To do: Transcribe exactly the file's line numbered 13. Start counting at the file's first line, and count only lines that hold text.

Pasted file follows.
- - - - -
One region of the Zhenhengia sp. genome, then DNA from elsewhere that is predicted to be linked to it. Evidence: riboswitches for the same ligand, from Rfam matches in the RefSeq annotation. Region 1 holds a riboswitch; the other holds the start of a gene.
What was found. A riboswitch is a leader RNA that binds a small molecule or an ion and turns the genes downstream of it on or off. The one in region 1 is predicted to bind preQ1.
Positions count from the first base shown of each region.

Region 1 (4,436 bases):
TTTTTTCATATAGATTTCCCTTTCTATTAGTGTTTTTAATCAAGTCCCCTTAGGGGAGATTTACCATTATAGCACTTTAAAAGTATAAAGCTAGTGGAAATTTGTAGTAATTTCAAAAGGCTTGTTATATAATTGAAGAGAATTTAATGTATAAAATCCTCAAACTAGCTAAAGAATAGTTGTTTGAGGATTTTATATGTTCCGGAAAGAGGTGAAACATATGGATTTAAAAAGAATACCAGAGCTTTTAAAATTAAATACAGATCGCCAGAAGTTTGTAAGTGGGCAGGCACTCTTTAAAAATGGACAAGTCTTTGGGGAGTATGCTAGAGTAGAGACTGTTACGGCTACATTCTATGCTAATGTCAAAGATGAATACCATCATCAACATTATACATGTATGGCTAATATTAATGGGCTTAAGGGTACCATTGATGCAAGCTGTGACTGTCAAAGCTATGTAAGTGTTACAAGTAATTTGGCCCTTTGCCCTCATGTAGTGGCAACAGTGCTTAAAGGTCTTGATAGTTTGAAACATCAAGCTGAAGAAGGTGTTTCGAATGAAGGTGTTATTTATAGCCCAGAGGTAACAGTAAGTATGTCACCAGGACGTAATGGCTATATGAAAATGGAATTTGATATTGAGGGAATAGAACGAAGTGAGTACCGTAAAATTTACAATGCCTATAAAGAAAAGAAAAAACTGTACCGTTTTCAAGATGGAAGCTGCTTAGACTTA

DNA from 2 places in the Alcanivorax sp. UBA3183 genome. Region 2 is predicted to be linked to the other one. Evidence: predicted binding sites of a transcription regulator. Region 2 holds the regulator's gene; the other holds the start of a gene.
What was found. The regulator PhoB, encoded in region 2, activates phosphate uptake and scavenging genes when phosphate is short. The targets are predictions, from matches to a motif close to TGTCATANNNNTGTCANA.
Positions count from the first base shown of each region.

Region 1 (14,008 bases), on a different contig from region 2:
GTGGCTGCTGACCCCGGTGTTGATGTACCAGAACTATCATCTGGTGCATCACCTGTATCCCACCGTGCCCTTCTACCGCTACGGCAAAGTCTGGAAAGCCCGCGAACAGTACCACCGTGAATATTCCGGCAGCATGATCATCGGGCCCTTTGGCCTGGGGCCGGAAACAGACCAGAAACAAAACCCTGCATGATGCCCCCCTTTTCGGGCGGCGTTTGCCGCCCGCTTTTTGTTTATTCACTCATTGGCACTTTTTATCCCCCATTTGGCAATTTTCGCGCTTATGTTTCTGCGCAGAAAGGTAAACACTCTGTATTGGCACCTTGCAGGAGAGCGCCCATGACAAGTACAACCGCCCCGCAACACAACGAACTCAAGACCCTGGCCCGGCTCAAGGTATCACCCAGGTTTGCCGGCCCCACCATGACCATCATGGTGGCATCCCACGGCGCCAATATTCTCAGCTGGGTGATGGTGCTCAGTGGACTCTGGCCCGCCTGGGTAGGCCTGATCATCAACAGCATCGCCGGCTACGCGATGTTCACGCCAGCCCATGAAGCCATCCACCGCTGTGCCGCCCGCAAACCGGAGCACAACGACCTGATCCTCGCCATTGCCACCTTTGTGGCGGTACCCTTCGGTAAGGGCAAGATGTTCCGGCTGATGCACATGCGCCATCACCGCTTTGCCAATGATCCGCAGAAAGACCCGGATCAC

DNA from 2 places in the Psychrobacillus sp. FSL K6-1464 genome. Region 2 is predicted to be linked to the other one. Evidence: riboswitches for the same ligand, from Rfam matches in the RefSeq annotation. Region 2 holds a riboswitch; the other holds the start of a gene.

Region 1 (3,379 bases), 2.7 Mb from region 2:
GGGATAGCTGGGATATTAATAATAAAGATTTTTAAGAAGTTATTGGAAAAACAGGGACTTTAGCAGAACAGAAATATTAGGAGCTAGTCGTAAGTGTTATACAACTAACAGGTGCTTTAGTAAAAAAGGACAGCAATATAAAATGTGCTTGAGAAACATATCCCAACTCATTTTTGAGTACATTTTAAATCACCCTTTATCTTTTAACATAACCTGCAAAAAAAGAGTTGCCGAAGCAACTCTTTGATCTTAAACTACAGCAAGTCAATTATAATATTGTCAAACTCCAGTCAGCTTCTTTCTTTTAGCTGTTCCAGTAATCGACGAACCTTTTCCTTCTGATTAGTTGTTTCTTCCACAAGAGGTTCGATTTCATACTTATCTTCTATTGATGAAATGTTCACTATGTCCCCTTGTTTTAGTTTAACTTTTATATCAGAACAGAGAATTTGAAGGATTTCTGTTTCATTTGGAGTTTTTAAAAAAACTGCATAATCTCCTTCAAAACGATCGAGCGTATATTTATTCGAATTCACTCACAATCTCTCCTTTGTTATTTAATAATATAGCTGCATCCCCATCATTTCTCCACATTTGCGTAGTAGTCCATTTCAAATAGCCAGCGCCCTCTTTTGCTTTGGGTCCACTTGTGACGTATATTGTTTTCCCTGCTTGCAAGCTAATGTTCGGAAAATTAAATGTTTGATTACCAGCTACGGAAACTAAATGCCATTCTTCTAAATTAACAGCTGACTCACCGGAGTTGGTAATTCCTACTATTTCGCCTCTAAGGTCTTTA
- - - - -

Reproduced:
GGGATAGCTGGGATATTAATAATAAAGATTTTTAAGAAGTTATTGGAAAAACAGGGACTTTAGCAGAACAGAAATATTAGGAGCTAGTCGTAAGTGTTATACAACTAACAGGTGCTTTAGTAAAAAAGGACAGCAATATAAAATGTGCTTGAGAAACATATCCCAACTCATTTTTGAGTACATTTTAAATCACCCTTTATCTTTTAACATAACCTGCAAAAAAAGAGTTGCCGAAGCAACTCTTTGATCTTAAACTACAGCAAGTCAATTATAATATTGTCAAACTCCAGTCAGCTTCTTTCTTTTAGCTGTTCCAGTAATCGACGAACCTTTTCCTTCTGATTAGTTGTTTCTTCCACAAGAGGTTCGATTTCATACTTATCTTCTATTGATGAAATGTTCACTATGTCCCCTTGTTTTAGTTTAACTTTTATATCAGAACAGAGAATTTGAAGGATTTCTGTTTCATTTGGAGTTTTTAAAAAAACTGCATAATCTCCTTCAAAACGATCGAGCGTATATTTATTCGAATTCACTCACAATCTCTCCTTTGTTATTTAATAATATAGCTGCATCCCCATCATTTCTCCACATTTGCGTAGTAGTCCATTTCAAATAGCCAGCGCCCTCTTTTGCTTTGGGTCCACTTGTGACGTATATTGTTTTCCCTGCTTGCAAGCTAATGTTCGGAAAATTAAATGTTTGATTACCAGCTACGGAAACTAAATGCCATTCTTCTAAATTAACAGCTGACTCACCGGAGTTGGTAATTCCTACTATTTCGCCTCTAAGGTCTTTA